• Dairy. Cheese is high in fat and protein. You can also consume full-fat milk, Greek yogurt (plain), sour cream, cream, cottage cheese, and butter. Greek yogurt is a better option than plain yogurt due to its higher protein content. 
  • Fruits. Berries are so good for you that you can eat them on a keto diet in limited portions along with fats. You can also eat avocados, which have healthy fats in them. 
  • Vegetables. Some non-starchy vegetables are good for those on a keto diet. Consider cauliflower, spinach, zucchini, broccoli, green beans, and bell peppers. 
  • Nuts and seeds. Almost all nuts and seeds are great for snacking on and contain few carbs. You can also drink almond milk.  
  • Miscellaneous foods. There are some surprising foods and drinks you can add to a keto diet and still be safe. Cocoa powder and dark chocolate may be consumed, and you can experiment with some alternative flours in cooking, including almond flour. Unsweetened tea makes for a healthy drink. You can safely cook with olive and coconut oils. 
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Tips for switching to a keto diet with PCOS

One of the challenges of the keto diet is switching from foods you are accustomed to and instead eating foods you may have been taught to avoid (high-fat or cholesterol-containing foods, in particular). 

There are ways you can ease into the keto lifestyle so you can gain the maximum effect of this otherwise restrictive diet:

  • Get medical approval first. Your healthcare provider can tell you if you are healthy enough to engage in a keto diet by examining you and evaluating your blood or urine for preexisting liver, pancreas, or kidney disease. 
  • Start slow if needed. You will not achieve the benefits of the keto diet until you attain ketosis. This means eating very few carbs so your liver can make ketone bodies. Still, working into the diet may help you avoid the keto flu and will make it easier to adjust in other ways.
  • Keep track of your macronutrients (carbs, protein, and fat). The most helpful keto diet is more than 80% fat intake. You can keep track of your fat, protein, and carb intake yourself or use a phone app like MyFitnessPal to help total your macronutrient intake throughout the day.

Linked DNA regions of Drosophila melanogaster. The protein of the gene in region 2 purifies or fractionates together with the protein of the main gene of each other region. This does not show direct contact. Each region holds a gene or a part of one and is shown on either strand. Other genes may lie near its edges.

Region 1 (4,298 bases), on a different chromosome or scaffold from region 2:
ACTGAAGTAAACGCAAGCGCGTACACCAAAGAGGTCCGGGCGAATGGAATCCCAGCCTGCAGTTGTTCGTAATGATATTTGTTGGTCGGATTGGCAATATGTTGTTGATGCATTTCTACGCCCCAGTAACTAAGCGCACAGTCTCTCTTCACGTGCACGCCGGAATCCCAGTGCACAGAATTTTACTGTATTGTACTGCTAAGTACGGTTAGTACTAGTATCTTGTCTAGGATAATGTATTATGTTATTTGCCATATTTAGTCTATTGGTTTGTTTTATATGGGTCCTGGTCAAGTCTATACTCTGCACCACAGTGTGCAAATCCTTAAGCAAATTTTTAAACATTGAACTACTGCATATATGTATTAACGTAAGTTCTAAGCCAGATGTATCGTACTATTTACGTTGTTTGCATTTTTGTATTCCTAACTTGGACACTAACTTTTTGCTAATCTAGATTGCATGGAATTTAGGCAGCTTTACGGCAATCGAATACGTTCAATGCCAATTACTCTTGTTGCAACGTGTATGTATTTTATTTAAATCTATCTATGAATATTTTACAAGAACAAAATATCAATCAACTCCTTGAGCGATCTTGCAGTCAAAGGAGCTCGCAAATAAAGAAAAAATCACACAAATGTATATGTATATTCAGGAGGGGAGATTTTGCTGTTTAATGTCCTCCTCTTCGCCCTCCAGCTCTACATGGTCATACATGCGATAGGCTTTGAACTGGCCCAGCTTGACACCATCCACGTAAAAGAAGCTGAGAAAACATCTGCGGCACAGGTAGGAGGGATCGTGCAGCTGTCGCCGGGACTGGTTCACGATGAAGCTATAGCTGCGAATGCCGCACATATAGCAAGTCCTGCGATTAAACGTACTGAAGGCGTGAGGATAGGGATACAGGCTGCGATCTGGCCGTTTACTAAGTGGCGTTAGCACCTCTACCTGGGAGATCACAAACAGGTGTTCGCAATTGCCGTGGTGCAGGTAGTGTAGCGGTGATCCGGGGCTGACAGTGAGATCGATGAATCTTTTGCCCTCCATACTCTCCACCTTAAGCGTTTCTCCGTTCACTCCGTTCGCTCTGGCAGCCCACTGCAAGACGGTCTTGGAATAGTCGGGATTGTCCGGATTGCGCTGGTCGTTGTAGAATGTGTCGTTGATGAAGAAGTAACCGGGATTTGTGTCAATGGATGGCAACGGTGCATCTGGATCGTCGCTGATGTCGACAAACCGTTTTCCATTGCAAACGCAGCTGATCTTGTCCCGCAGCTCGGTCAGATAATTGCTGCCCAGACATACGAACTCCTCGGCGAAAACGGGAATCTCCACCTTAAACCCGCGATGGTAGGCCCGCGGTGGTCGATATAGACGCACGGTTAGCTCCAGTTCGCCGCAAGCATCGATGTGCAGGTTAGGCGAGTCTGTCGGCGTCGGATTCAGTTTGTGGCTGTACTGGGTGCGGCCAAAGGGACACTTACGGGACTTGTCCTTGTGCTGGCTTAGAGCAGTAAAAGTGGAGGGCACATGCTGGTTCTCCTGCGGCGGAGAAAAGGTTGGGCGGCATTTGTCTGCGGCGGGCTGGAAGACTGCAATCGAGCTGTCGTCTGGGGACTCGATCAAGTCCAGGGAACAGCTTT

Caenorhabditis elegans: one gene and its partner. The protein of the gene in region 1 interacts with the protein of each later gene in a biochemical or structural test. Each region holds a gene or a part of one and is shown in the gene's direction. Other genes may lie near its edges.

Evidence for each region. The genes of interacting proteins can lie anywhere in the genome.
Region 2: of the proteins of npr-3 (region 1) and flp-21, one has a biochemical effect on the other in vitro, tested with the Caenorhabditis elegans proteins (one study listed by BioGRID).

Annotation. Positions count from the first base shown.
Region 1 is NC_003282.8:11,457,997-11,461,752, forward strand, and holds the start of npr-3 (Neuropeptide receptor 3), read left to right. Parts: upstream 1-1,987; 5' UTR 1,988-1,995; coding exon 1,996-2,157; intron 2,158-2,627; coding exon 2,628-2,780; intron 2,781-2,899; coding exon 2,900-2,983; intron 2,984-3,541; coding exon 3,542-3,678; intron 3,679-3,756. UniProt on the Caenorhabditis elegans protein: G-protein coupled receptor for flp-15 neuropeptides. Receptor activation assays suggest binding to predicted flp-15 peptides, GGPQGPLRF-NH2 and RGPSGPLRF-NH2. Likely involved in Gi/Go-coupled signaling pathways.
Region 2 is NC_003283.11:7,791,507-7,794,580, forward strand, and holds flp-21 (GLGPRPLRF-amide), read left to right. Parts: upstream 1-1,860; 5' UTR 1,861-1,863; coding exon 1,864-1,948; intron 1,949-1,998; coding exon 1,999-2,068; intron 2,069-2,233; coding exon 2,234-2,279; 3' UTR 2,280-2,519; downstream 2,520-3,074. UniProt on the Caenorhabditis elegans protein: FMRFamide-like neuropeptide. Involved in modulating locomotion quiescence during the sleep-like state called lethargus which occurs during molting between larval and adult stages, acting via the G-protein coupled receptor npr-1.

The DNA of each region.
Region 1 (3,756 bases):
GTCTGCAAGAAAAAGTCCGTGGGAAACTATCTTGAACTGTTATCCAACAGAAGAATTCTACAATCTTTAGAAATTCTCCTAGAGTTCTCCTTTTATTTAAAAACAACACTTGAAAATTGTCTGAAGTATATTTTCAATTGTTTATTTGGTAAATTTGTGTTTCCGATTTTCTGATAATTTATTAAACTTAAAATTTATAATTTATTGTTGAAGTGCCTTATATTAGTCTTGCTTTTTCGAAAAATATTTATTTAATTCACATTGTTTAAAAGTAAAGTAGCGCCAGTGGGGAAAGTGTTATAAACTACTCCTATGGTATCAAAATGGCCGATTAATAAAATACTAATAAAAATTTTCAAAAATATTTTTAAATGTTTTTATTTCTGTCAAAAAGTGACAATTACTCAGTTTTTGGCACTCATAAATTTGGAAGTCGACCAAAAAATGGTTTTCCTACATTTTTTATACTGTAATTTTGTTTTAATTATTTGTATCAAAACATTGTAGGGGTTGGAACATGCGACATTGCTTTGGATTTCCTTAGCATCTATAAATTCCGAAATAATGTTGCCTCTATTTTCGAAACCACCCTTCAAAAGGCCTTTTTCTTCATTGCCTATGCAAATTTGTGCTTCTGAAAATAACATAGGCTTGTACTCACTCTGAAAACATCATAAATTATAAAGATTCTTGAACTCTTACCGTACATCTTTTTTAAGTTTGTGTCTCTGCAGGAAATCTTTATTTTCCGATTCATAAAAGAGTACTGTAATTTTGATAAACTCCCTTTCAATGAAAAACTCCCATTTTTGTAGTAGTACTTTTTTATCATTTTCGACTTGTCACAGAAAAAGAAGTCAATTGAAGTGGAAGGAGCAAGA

• Prioritize healthy fats. Remember that not all fats are created equal. Polyunsaturated fats are healthier than saturated fats, so you’ll want to consume more fish, avocados, and olive oil and less saturated food sources like fatty beef or processed meats.
  • Remain hydrated. Dehydration can accelerate kidney disease or promote kidney stone formation. Drinking plenty of water daily will help offset these complications. 
  • Exercise. Exercise can help reduce food cravings and maximize the benefits of the keto diet. Once the malaise (keto flu) wears off, you can begin exercising to promote weight loss and reduce inflammation. 
  • Consider some supplementation. One of the challenges of the keto diet is to get the micronutrients you need. If you’re not sure you’re getting what you need, consider taking vitamin D supplements, a whole-food vitamin, magnesium, medium-chain triglyceride oil, fiber, and omega-3 fatty acids. Note that there is some overlap with the best supplements for PCOS weight loss.
  • Track your progress. Remember why you’re following this diet and track your symptoms so you can maintain your motivation. Feeling better is one of the best ways to stick to a challenging diet. 

You do not need to stay on the keto diet if it isn’t beneficial to you or if you’re seeing side effects. Don’t be afraid to stop the diet and try something else to curb your PCOS symptoms if this type of diet is too hard to maintain. 

How a PCOS nutritionist can help with your keto diet

Your best chance of adopting the keto diet and sticking to it is when you have support. This is where a PCOS nutritionist can help a lot. PCOS nutritionists are trained in nutrition and the complex disorder of PCOS. They have hundreds of hours of experience in this field and can help you get started. 

Your PCOS nutritionist can provide individualized assistance by evaluating your current diet and learning about your symptoms. They can find keto-friendly foods you can more easily incorporate into your diet and will track your progress until your symptoms improve. 

If you get pregnant on the keto diet with PCOS, you may wish to continue the diet. If so, your PCOS nutritionist can help by providing strategies for eating a keto diet while pregnant. 

There are also nutritionists and dietitians specializing in keto that you may also want to consider seeing.

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Christine Traxler MD is a family physician, lifelong writer, and author with a special interest in mental health, women’s healthcare, and the physical after-effects of psychological trauma. As a contributing writer and editor for numerous organizations, she brings a holistic focus to her work that emphasizes healing and wellness through daily self-care, connecting with others, and setting stepwise goals toward achieving more balanced and authentic lives.